Findings from a new study suggest that more than one in 10 cancer patients will not die from cancer but from cardiovascular disease (CVD) instead, with the risk being higher for certain cancers.
In the study, published in the European Heart Journal, researchers analysed data from over 3.2 million US patients who had been diagnosed with cancer between 1973 and 2012. Data from the Surveillance, Epidemiology and End Results (SEER) database were examined to look at CVD mortality.
Among 3,234,256 cancer patients, 38 per cent died from cancer and 11.3 per cent died from CVDs.
The risk of cardiovascular mortality was more than 10-fold greater than in survivors with any type of cancer diagnosed before the age of 55 years than the general population.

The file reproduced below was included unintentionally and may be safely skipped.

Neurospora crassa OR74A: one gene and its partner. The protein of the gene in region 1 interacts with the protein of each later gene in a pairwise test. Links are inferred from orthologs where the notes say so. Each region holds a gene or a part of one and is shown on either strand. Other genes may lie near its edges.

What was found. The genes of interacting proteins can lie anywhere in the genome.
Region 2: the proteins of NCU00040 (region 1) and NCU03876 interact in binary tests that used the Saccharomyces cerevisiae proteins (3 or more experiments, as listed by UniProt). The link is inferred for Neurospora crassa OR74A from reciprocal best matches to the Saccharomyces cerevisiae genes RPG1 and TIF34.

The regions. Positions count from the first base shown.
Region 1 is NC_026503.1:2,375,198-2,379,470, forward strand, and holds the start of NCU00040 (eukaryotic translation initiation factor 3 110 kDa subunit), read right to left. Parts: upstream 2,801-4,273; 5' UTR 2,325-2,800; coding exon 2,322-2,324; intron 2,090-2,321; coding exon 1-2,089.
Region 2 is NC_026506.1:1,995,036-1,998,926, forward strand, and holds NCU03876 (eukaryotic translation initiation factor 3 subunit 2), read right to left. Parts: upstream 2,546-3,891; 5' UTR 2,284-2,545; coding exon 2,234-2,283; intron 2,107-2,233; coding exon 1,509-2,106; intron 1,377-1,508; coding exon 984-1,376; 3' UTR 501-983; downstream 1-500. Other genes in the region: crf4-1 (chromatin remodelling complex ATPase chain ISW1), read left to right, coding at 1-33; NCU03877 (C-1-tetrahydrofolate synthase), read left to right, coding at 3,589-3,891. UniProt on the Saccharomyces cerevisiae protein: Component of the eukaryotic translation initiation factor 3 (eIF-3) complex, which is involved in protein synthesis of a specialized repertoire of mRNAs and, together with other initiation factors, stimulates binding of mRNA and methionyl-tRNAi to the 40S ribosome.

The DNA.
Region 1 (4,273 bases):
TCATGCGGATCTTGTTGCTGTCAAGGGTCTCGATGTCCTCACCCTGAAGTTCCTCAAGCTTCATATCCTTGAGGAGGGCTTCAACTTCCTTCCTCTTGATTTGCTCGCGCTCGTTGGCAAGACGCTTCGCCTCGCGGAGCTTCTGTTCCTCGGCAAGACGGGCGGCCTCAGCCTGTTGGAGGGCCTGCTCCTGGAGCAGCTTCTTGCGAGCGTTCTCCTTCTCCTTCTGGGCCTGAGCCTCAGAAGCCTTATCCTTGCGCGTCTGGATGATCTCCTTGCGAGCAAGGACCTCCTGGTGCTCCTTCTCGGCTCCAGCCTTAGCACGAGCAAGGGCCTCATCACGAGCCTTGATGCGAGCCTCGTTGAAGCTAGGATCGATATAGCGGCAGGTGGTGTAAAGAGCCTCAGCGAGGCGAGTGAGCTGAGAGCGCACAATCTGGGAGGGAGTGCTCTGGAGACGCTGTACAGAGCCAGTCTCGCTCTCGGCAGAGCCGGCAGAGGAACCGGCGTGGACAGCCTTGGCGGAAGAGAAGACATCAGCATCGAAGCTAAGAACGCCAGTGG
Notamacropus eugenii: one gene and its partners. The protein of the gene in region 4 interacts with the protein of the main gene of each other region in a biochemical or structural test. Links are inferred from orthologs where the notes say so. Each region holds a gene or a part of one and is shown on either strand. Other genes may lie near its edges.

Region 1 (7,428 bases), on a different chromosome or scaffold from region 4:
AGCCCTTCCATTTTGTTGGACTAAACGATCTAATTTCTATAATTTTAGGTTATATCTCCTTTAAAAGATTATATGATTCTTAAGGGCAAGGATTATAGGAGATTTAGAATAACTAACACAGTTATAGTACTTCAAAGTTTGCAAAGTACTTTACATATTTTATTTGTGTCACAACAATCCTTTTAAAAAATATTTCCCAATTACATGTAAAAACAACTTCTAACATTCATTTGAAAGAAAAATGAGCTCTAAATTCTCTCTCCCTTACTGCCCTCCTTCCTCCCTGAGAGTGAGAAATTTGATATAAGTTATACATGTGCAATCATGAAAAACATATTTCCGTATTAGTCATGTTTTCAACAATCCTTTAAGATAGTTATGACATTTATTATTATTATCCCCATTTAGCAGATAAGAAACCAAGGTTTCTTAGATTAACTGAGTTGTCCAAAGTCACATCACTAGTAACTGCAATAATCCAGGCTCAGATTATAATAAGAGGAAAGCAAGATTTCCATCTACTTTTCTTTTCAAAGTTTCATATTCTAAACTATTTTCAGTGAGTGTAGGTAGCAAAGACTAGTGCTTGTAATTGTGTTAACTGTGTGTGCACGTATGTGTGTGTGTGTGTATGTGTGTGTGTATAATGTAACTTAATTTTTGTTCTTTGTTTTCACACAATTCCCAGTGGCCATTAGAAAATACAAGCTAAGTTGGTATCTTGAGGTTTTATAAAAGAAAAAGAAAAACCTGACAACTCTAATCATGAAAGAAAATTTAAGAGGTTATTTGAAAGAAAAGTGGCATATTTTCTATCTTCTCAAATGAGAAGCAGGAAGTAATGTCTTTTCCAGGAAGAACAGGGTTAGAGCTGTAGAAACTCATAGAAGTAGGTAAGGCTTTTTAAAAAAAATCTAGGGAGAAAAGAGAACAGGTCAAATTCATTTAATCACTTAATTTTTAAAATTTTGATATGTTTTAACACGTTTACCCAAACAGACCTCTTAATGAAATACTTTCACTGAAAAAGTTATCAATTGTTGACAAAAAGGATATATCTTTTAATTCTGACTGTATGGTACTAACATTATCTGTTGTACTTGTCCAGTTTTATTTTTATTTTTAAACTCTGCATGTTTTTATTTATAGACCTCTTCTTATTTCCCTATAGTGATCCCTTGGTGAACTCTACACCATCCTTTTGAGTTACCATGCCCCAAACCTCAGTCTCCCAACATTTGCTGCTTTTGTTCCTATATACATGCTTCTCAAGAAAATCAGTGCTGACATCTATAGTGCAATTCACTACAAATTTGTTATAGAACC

Patients with bladder cancer had the highest risk of dying from a CVD, while those with laryngeal, prostate, uterine, colorectal and breast cancer had a higher than average risk of dying from CVD. The authors noted that in endometrial cancer, the first year after diagnoses posed a very high risk of dying from CVDs.
They said the findings highlight the need for earlier and more aggressive cardiovascular care in cancer patients.